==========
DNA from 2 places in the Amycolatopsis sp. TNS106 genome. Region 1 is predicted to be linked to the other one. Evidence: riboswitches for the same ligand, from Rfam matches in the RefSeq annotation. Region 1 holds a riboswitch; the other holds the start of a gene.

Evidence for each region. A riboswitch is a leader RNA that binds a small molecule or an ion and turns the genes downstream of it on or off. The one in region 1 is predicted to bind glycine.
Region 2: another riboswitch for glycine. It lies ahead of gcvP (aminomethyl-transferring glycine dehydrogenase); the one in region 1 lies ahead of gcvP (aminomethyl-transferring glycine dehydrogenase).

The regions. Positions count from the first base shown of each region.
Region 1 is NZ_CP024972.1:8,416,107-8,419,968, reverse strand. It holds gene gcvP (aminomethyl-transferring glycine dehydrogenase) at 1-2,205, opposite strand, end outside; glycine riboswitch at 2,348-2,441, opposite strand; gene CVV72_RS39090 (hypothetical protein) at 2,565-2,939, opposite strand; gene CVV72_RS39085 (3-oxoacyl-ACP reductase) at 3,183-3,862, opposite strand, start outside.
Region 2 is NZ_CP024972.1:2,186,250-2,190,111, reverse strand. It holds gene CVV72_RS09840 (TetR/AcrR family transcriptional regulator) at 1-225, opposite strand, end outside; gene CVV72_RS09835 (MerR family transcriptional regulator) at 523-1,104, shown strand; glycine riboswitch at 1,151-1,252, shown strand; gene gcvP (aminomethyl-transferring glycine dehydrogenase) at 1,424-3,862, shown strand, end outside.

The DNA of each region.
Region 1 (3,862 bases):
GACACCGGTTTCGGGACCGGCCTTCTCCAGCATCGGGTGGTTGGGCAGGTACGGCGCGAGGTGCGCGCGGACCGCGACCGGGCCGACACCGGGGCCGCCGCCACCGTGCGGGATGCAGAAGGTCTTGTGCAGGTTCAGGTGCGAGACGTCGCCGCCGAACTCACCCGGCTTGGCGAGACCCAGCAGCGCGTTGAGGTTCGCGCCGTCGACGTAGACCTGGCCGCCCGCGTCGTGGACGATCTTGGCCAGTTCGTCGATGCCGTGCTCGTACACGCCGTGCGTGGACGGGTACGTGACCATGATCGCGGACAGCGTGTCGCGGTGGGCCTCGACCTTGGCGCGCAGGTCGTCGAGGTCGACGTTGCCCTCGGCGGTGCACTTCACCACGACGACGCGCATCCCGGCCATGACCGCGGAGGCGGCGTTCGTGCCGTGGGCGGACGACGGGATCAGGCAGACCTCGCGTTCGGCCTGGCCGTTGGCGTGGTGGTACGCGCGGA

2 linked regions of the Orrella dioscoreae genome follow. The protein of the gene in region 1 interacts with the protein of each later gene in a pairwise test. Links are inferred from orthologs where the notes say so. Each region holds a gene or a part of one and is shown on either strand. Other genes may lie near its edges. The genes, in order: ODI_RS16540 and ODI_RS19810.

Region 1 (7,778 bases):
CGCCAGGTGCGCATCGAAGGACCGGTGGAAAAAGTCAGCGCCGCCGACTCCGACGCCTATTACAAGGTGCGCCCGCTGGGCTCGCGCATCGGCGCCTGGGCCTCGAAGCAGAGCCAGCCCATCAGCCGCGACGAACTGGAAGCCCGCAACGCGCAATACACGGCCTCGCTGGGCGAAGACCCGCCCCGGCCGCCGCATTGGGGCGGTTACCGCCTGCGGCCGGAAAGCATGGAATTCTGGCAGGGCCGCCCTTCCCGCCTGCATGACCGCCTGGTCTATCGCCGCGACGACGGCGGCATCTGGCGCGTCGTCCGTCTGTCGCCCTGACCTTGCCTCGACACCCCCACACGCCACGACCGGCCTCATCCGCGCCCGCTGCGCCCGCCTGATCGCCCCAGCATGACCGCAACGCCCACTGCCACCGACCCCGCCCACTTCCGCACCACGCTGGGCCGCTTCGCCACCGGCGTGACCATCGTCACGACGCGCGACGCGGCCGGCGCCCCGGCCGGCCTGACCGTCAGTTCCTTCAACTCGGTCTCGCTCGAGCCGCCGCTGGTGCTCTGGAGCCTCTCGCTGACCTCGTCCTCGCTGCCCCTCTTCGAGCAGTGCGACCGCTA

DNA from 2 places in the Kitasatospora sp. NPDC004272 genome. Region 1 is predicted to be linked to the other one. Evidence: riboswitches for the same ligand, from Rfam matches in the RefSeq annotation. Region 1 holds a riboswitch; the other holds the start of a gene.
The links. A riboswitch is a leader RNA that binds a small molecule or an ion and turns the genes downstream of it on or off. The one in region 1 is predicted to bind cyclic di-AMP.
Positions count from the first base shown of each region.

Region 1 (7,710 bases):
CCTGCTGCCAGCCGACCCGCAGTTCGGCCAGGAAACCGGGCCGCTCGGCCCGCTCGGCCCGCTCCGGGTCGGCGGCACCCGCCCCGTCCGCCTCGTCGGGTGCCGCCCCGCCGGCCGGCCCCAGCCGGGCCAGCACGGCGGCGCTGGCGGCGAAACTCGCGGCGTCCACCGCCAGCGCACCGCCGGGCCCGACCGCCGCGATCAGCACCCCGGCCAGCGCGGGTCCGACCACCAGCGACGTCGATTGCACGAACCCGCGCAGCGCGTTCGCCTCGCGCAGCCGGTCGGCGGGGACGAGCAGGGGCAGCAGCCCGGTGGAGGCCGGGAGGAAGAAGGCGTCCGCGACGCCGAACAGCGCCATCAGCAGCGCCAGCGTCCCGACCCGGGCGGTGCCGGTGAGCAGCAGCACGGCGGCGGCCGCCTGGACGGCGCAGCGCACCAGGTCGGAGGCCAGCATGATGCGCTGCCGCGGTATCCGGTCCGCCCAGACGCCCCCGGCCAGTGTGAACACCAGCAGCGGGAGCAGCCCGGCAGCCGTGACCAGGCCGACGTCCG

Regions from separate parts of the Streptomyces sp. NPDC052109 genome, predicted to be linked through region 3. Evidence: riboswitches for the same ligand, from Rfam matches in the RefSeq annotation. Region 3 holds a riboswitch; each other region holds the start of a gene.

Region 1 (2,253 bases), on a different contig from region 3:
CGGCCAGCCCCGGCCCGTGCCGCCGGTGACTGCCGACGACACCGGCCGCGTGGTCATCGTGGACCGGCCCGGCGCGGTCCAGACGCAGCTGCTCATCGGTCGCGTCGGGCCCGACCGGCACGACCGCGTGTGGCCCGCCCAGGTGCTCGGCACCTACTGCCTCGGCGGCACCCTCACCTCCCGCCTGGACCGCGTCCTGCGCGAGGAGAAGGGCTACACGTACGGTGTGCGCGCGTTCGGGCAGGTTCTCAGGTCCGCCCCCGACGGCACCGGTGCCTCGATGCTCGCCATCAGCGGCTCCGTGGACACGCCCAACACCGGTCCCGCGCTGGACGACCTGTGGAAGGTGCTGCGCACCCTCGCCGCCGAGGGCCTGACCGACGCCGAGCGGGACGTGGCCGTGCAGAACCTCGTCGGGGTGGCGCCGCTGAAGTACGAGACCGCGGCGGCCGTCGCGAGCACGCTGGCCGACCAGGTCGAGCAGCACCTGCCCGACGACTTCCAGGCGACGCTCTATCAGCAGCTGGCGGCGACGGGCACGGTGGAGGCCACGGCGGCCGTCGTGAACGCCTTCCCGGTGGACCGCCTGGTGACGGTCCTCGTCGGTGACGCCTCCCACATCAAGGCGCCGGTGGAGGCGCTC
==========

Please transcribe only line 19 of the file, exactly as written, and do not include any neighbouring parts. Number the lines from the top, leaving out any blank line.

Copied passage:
Region 1 (2,253 bases), on a different contig from region 3: